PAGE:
Saturday, 1 December 2012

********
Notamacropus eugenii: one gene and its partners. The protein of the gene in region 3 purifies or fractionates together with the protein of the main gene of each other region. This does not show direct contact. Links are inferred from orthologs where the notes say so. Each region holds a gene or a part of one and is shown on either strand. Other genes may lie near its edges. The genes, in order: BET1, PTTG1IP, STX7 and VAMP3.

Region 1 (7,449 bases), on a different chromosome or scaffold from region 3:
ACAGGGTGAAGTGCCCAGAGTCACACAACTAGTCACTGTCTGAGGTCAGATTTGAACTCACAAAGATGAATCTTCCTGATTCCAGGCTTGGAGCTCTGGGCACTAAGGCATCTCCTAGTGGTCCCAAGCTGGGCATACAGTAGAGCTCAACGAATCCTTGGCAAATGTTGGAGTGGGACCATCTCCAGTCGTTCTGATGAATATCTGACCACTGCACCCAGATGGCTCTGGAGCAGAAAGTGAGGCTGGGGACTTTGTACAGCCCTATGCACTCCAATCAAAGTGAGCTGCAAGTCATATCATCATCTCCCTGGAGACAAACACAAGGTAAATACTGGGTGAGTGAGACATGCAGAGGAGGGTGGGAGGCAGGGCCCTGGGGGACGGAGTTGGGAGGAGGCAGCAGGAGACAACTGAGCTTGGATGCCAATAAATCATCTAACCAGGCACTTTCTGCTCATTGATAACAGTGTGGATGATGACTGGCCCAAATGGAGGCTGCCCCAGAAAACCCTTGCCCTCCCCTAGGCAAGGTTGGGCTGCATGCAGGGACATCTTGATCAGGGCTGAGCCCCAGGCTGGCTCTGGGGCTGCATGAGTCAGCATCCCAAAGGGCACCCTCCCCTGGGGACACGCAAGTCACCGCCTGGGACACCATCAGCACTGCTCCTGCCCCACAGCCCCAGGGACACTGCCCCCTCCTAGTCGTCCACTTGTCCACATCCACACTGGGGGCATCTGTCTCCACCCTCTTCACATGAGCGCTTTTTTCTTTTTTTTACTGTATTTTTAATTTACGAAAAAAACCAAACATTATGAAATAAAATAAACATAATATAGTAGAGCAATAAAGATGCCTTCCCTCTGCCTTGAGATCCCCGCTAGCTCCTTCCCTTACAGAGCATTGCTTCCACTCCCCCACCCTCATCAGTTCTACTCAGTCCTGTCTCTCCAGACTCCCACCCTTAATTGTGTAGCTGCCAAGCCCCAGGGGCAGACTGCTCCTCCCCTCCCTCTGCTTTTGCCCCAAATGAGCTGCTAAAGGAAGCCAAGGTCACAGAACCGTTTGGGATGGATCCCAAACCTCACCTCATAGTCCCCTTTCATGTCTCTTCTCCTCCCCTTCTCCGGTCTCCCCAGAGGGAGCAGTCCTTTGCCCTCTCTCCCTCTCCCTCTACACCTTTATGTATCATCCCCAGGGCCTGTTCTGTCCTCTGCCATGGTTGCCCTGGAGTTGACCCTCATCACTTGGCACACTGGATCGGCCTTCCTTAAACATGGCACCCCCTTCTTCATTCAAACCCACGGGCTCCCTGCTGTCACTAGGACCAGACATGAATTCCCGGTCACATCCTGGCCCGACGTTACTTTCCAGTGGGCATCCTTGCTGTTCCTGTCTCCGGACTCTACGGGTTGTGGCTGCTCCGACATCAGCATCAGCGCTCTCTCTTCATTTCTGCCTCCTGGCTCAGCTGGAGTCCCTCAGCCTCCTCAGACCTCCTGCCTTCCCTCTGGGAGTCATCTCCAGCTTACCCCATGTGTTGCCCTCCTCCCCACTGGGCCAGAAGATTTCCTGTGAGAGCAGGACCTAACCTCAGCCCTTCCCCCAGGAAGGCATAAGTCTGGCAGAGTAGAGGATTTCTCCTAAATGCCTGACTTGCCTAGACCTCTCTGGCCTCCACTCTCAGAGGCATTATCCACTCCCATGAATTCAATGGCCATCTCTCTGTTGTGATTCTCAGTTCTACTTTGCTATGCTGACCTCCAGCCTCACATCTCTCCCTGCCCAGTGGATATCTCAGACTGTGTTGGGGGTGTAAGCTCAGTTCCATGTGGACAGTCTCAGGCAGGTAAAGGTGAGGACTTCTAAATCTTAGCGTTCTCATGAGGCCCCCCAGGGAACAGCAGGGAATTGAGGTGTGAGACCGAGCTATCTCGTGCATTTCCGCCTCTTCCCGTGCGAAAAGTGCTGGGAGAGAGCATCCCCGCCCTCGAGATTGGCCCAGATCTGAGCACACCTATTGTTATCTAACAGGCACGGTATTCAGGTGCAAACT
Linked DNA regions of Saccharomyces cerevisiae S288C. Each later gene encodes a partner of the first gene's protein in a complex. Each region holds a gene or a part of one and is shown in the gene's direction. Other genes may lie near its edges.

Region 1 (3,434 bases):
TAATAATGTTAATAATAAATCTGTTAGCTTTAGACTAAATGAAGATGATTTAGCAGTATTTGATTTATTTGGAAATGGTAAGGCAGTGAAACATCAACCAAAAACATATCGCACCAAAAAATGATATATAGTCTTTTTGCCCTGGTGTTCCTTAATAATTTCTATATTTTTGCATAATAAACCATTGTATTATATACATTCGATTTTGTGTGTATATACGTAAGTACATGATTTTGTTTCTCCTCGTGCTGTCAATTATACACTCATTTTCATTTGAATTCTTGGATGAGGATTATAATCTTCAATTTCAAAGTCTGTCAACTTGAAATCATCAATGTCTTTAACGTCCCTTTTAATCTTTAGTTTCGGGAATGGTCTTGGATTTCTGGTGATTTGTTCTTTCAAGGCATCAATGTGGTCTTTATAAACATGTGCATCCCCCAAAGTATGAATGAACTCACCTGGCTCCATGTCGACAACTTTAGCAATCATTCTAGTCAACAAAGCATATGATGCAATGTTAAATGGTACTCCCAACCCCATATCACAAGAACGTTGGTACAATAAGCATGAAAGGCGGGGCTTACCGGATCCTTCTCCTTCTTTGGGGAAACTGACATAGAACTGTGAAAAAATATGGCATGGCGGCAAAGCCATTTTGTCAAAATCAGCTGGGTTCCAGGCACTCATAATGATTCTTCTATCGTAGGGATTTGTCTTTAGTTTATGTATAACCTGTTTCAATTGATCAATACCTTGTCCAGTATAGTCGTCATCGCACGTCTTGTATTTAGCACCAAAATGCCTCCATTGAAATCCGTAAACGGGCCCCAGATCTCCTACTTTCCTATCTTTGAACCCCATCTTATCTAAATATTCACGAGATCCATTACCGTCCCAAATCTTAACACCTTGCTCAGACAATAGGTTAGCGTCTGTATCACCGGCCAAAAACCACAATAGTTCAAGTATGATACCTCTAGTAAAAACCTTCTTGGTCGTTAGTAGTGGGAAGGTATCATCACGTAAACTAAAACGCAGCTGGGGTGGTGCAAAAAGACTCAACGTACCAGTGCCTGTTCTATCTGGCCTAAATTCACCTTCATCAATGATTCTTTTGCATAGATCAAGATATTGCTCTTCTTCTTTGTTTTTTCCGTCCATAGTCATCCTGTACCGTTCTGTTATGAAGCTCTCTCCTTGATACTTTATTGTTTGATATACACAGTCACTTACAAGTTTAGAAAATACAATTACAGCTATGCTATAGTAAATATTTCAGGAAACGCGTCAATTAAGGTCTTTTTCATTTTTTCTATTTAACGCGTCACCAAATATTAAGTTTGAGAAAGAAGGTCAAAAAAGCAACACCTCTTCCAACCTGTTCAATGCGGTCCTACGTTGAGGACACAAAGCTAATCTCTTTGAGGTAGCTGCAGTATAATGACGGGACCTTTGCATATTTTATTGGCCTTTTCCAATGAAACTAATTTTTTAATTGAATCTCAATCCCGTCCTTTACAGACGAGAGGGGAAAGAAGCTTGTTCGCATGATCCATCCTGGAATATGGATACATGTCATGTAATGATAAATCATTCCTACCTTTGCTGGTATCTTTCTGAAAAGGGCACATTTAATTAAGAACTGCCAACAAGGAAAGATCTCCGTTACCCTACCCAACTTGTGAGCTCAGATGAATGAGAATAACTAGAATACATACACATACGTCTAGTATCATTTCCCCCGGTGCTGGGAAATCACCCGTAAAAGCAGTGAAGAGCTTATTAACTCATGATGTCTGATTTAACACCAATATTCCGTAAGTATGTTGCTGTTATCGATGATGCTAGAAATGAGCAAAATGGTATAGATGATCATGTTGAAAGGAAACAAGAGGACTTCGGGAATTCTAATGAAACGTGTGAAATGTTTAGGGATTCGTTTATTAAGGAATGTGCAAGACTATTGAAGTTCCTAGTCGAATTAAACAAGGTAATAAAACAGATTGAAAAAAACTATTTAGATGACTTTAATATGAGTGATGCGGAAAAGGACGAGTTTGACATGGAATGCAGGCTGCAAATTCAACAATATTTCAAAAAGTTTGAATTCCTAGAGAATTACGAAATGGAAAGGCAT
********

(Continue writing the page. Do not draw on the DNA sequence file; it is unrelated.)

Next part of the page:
Do we celebrate? Not yet.... This week, in curious synchrony, the government wavered on the regulation of two out of control industries in Britain, the newspaper industry and the drinks industry. The former of the two, whilst rotten to the core, has yet to prevent itself as a major public health hazard, the latter, statistics show, certainly is. Part of the art of politics is giving the appearance of action, and in relation to the alcohol trade, David Cameron has excelled. He has imposed a minimum pricing of 45p per unit on alcoholic drinks, evidently having been shown evidence-based research that shows a clear causal link between cut price alcohol and crime. The fact that this is an initiative from the Home Office makes the government's concerns all the clearer, the cost of disorder in our towns and cities is huge, and many people have been denied the right to enjoy public places of an evening, as they have become drunken battlefields, all in the name of brewery profits. When the matter was left in the hands of former Health Secretary Andrew Lansley, the minister acted less like a man charged with the nation's well-being and more like a front man for corporate interests. He announced that he was not interested in regulation, but in working with the drinks industry to find an answer. In effect, he proposed self-regulation for an out of control industry, sound familiar? Self-regulation, as we all know is a code for 'let them do what they want and when there is a real problem, refer to an obscure industry code', but clearly in the eyes of the PM, determined to cut public spending, something further had to be done. The eye watering sums that the public purse now has to pay to police Britain's alcohol problem, and the crippling effect on the NHS, not to mention the countless cases of personal misery and the estimated 20,000 death toll every year seems to have prompted Cameron to partially act. The word partially is used here because one statistic the Prime Minister and Home Secretary would have been given whilst deliberating on this issue, again drawn from evidence-based research, is the recommended minimum price of 65p per unit, which campaigners and researchers all argue would make a considerable dent in the crime and death rates caused by drinking. This is not to say that the 45p minimum pricing is unwelcome, all moves towards a sensible and more humane way of dealing with alcohol have to start somewhere, but the question of where it goes from here is pertinent. Minimum pricing can either stay at the rather modest 45p while drinks companies find a way to undermine it or challenge it in the courts, and it might be the temptation of ministers eventually to kick the legislation into the long grass and for a future government to quietly dismantle it. If the people whose lives have been ruined by cut price booze, who's communities are unrecognisable, or who are simple just tired of indirectly subsidizing vast multinational enterprises by paying for the clean-up job after the profits of drinking have been privatised and the costs have been socialised, if these people continue to doggedly demand change, we may make it to 65p yet. Here's a final question: Why do drinks manufacturers and retailers object to minimum pricing? Won't this put up profits? Petrol companies and utilities continually rub their hands with glee when the minimum commodity price for fuel inches up every year. Drink is not like any other product, even though this issue is skirted over, it is highly addictive, and whilst this or next year’s profits for brewers and distillers might be unaffected, the steady disincentive over time to drink excessively, will eventually lead to less excessive drinkers, where the lion’s share of alcohol profits come from. The problem drinker is the mark in this particular game and the drinks industry knows it, we have scored a paper thin victory this week towards protecting that drinker, but don't be fooled, this is just the beginning of a long journey, not in any sense a destination.